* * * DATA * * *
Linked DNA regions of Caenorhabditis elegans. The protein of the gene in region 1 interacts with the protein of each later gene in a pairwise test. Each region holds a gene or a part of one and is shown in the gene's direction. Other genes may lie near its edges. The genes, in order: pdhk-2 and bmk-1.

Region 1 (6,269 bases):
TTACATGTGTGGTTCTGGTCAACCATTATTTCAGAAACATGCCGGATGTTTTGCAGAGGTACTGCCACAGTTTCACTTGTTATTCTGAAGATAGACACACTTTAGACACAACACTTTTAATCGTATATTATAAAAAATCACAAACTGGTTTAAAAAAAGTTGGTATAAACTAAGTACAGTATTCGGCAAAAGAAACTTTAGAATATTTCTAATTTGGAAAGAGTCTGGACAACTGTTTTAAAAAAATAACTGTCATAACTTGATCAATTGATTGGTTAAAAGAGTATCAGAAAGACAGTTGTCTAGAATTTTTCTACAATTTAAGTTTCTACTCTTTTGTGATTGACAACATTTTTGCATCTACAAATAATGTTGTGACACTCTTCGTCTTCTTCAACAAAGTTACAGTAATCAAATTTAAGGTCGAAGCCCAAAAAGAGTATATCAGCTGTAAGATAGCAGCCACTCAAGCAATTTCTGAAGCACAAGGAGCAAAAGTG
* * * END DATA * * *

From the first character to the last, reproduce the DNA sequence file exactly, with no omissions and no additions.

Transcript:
Linked DNA regions of Caenorhabditis elegans. The protein of the gene in region 1 interacts with the protein of each later gene in a pairwise test. Each region holds a gene or a part of one and is shown in the gene's direction. Other genes may lie near its edges. The genes, in order: pdhk-2 and bmk-1.

Region 1 (6,269 bases):
TTACATGTGTGGTTCTGGTCAACCATTATTTCAGAAACATGCCGGATGTTTTGCAGAGGTACTGCCACAGTTTCACTTGTTATTCTGAAGATAGACACACTTTAGACACAACACTTTTAATCGTATATTATAAAAAATCACAAACTGGTTTAAAAAAAGTTGGTATAAACTAAGTACAGTATTCGGCAAAAGAAACTTTAGAATATTTCTAATTTGGAAAGAGTCTGGACAACTGTTTTAAAAAAATAACTGTCATAACTTGATCAATTGATTGGTTAAAAGAGTATCAGAAAGACAGTTGTCTAGAATTTTTCTACAATTTAAGTTTCTACTCTTTTGTGATTGACAACATTTTTGCATCTACAAATAATGTTGTGACACTCTTCGTCTTCTTCAACAAAGTTACAGTAATCAAATTTAAGGTCGAAGCCCAAAAAGAGTATATCAGCTGTAAGATAGCAGCCACTCAAGCAATTTCTGAAGCACAAGGAGCAAAAGTG